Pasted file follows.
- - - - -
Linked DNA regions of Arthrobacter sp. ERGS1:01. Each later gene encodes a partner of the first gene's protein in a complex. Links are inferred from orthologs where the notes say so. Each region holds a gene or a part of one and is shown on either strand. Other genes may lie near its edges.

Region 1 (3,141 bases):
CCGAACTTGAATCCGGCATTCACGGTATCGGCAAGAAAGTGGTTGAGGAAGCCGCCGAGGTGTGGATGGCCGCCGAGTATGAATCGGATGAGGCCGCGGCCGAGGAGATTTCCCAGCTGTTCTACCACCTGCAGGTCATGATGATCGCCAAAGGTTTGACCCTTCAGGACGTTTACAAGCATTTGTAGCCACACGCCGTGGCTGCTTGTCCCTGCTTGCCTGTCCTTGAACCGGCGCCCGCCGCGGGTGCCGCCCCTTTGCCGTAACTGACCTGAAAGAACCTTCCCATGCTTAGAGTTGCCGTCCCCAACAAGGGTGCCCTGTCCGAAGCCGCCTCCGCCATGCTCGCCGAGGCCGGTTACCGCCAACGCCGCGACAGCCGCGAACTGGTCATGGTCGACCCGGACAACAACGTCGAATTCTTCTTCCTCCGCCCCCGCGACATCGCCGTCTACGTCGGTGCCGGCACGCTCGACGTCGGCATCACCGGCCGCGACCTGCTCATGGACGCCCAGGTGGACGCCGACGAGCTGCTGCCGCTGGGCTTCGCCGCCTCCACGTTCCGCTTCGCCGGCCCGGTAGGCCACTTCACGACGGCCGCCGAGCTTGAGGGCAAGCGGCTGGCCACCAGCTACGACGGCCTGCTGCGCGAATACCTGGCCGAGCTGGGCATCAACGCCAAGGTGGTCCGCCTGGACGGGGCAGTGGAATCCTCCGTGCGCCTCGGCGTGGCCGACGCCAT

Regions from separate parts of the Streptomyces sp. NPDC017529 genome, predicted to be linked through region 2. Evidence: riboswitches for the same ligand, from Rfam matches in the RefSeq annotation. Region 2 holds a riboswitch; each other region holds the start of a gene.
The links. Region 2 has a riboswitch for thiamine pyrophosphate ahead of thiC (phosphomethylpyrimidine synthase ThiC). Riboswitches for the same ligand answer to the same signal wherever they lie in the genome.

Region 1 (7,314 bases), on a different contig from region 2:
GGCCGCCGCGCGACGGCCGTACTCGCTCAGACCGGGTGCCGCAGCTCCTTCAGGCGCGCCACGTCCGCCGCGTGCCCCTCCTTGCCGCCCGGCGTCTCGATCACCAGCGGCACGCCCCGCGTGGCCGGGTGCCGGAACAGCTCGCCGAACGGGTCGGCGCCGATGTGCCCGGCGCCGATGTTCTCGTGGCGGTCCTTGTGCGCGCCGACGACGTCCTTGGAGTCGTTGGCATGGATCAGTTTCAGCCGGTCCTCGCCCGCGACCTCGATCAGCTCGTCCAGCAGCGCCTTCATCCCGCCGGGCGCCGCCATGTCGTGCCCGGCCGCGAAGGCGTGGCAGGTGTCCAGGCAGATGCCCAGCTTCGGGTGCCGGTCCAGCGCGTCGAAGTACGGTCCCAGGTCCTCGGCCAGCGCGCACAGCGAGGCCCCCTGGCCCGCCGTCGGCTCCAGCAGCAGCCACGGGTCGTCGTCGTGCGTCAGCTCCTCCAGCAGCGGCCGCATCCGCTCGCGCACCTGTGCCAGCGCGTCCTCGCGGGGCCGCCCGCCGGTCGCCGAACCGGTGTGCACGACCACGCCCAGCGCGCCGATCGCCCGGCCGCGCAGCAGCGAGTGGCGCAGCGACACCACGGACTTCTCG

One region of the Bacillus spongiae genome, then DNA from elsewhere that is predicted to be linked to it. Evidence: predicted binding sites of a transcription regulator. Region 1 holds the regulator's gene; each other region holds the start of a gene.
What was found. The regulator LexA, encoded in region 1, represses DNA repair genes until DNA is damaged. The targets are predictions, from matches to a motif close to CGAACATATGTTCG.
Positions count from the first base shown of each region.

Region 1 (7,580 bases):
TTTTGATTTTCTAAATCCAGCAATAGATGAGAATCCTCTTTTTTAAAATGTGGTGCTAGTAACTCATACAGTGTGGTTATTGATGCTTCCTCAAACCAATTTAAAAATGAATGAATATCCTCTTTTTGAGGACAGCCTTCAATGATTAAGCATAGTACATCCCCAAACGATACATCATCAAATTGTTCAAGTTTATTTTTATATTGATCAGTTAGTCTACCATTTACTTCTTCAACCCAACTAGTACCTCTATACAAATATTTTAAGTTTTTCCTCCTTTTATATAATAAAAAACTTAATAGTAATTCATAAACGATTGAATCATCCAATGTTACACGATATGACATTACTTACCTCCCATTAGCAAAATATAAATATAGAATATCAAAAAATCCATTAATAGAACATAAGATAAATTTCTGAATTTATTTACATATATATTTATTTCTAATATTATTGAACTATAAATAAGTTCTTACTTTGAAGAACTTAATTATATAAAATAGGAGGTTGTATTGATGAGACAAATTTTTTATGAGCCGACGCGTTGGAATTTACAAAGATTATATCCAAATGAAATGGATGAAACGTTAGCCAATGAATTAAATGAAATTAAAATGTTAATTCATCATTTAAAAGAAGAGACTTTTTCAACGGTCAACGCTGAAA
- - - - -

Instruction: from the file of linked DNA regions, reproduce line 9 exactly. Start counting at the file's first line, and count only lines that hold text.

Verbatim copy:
What was found. The regulator LexA, encoded in region 1, represses DNA repair genes until DNA is damaged. The targets are predictions, from matches to a motif close to CGAACATATGTTCG.